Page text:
The last use was removed in r302235.
Because it is unused.
This was necessary to prevent lock inversion due to a kq being in another kq...
Could you elaborate? I don't see why it's needed given the current implementation of filt_kqueue().
Yeah, after a bit of splunking after writing that comment, I discovered that it was unused.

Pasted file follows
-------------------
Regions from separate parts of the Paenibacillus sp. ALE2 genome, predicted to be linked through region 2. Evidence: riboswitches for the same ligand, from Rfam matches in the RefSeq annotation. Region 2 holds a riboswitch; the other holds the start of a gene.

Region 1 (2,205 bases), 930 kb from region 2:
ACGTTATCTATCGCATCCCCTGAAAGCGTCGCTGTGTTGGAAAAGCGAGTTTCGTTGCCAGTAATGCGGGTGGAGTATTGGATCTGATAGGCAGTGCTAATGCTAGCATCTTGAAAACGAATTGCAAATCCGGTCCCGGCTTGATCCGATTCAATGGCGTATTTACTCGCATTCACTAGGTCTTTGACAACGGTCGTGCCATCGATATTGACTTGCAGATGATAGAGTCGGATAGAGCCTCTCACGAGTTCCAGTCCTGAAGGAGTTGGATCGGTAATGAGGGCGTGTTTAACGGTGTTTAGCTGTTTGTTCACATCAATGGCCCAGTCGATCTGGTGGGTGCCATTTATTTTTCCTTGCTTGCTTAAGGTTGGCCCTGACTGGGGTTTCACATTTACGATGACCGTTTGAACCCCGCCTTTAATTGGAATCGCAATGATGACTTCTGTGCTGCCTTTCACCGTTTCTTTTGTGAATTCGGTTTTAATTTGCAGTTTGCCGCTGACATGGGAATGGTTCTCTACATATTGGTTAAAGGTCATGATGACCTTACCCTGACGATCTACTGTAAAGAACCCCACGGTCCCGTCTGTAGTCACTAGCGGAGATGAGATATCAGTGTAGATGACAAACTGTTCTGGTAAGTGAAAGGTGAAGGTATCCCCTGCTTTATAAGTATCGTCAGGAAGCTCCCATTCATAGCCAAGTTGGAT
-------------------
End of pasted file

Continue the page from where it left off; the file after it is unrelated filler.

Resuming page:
Because in the normal case, the object and kq locks are of different class, and you never have to worry about locking two objects of the same type. When you have kq in kq, now the object lock is the same as kq, and now you can enter into a lock order reversal, because you are locking kq and kq locks together. If kib and or you are confident that this case is handled, that you can have kq in kq w/o issues. Then guess that's good enough, but that none of these comments talk about this case is a bit worrisome to me..